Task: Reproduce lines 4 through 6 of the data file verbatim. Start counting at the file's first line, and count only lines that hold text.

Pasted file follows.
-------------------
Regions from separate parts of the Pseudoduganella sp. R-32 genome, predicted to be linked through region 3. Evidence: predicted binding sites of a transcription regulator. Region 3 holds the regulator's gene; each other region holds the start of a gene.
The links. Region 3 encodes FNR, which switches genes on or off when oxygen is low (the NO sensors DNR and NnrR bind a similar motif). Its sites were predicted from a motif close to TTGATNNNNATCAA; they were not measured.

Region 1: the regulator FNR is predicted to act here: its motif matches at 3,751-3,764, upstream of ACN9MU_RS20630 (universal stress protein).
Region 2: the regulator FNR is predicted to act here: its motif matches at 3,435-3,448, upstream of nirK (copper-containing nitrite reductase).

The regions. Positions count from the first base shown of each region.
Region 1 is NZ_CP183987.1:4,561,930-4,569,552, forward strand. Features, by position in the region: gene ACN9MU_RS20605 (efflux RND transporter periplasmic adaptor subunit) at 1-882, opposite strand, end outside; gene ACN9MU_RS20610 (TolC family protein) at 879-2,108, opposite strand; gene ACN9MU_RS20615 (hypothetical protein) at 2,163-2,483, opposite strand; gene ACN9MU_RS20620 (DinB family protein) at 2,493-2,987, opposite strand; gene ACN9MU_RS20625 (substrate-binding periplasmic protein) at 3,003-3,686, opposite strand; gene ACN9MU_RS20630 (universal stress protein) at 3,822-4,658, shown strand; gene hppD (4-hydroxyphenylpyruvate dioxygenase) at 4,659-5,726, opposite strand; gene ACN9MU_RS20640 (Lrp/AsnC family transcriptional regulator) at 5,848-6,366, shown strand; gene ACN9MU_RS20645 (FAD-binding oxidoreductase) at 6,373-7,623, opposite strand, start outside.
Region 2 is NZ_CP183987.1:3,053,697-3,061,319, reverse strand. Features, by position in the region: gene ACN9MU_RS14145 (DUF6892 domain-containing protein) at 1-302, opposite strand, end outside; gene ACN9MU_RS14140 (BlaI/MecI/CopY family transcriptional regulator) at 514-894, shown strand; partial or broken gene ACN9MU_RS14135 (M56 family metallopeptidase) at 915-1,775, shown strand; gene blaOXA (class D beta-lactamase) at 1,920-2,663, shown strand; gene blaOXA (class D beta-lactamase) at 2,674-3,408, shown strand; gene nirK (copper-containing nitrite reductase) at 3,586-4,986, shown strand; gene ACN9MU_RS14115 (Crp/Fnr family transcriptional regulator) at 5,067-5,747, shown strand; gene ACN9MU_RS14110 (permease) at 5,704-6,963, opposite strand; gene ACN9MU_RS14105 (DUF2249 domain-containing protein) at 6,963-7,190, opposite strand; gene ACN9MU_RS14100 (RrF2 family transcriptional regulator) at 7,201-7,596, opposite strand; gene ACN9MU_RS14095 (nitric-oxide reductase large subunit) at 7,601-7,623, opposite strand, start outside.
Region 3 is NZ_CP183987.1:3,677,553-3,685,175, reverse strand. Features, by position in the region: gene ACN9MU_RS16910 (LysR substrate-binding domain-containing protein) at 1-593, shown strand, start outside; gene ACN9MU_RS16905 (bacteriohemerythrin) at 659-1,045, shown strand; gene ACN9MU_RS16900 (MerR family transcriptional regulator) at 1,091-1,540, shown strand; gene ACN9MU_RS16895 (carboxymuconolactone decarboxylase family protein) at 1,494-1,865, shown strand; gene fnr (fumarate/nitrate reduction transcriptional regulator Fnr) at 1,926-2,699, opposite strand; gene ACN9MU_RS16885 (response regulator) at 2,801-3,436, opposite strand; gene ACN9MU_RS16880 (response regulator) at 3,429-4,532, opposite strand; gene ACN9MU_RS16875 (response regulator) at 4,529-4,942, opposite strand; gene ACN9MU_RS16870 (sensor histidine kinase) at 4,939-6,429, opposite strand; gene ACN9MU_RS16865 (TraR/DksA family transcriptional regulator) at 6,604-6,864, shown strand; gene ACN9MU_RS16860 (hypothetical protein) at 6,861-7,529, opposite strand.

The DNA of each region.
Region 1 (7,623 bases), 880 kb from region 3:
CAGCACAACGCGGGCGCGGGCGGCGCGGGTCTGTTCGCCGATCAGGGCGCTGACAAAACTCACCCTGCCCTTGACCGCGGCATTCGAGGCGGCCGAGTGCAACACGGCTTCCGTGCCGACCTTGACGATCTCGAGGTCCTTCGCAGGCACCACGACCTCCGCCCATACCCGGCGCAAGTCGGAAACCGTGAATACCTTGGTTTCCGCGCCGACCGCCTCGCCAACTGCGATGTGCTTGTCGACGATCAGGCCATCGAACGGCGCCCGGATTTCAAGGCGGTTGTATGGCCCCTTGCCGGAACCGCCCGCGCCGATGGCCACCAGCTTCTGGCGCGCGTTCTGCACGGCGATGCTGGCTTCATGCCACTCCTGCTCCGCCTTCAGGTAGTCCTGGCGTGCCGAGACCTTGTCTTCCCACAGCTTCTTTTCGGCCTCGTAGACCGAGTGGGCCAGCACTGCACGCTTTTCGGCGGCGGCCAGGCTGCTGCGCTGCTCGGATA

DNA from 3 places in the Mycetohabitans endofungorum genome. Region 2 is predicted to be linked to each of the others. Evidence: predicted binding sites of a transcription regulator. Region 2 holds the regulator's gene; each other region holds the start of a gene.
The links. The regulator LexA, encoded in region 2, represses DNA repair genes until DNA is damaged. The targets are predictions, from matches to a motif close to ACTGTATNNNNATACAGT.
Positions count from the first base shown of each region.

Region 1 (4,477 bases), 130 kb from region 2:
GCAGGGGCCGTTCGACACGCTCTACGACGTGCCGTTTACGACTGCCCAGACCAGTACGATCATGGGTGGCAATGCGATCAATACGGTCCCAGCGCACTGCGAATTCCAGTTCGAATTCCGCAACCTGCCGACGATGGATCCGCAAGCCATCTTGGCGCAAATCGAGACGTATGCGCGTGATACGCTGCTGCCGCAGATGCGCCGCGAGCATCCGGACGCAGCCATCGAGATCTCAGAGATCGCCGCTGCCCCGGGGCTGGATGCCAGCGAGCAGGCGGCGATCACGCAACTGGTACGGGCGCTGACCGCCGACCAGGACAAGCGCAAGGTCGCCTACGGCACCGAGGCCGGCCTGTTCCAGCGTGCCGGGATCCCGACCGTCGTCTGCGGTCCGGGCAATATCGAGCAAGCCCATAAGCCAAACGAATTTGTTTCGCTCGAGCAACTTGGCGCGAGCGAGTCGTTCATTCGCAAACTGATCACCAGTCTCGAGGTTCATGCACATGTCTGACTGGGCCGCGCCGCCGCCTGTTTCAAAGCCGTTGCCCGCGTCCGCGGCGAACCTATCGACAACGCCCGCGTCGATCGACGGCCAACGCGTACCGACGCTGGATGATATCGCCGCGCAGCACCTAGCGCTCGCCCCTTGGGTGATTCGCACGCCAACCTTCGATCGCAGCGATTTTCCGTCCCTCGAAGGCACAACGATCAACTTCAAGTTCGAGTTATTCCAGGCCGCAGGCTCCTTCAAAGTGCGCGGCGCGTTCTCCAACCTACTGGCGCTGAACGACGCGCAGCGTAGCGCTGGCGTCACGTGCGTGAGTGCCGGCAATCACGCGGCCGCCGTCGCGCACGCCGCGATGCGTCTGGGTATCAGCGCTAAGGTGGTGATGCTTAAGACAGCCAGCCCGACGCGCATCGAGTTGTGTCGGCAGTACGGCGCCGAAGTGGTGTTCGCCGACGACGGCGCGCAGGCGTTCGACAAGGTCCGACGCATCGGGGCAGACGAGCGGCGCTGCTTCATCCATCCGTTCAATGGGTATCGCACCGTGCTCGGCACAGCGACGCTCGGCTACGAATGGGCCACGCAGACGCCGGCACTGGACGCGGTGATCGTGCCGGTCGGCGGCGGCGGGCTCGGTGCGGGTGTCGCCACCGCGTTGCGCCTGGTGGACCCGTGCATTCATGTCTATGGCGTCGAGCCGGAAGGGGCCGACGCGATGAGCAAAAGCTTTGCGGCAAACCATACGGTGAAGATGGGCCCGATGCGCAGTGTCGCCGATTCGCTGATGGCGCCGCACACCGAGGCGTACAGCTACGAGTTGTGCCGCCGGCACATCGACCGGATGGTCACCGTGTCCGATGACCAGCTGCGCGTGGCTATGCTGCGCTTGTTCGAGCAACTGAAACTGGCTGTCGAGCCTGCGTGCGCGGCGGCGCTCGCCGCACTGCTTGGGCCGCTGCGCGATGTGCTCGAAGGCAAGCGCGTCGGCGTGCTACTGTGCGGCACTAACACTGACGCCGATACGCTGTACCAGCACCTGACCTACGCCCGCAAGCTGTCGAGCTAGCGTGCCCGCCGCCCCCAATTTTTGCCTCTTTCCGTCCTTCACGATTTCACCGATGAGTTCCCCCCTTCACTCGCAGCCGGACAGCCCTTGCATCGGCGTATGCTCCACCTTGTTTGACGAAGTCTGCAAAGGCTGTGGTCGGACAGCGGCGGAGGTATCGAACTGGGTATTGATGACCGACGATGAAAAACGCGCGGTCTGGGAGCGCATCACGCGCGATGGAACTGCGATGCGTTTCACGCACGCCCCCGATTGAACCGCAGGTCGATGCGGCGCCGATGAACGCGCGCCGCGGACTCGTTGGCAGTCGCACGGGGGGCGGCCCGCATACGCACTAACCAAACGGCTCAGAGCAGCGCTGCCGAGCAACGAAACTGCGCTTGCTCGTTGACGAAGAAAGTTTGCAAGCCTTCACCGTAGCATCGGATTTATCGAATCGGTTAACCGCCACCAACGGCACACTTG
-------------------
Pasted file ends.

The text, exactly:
Region 2: the regulator FNR is predicted to act here: its motif matches at 3,435-3,448, upstream of nirK (copper-containing nitrite reductase).

The regions. Positions count from the first base shown of each region.
Region 1 is NZ_CP183987.1:4,561,930-4,569,552, forward strand. Features, by position in the region: gene ACN9MU_RS20605 (efflux RND transporter periplasmic adaptor subunit) at 1-882, opposite strand, end outside; gene ACN9MU_RS20610 (TolC family protein) at 879-2,108, opposite strand; gene ACN9MU_RS20615 (hypothetical protein) at 2,163-2,483, opposite strand; gene ACN9MU_RS20620 (DinB family protein) at 2,493-2,987, opposite strand; gene ACN9MU_RS20625 (substrate-binding periplasmic protein) at 3,003-3,686, opposite strand; gene ACN9MU_RS20630 (universal stress protein) at 3,822-4,658, shown strand; gene hppD (4-hydroxyphenylpyruvate dioxygenase) at 4,659-5,726, opposite strand; gene ACN9MU_RS20640 (Lrp/AsnC family transcriptional regulator) at 5,848-6,366, shown strand; gene ACN9MU_RS20645 (FAD-binding oxidoreductase) at 6,373-7,623, opposite strand, start outside.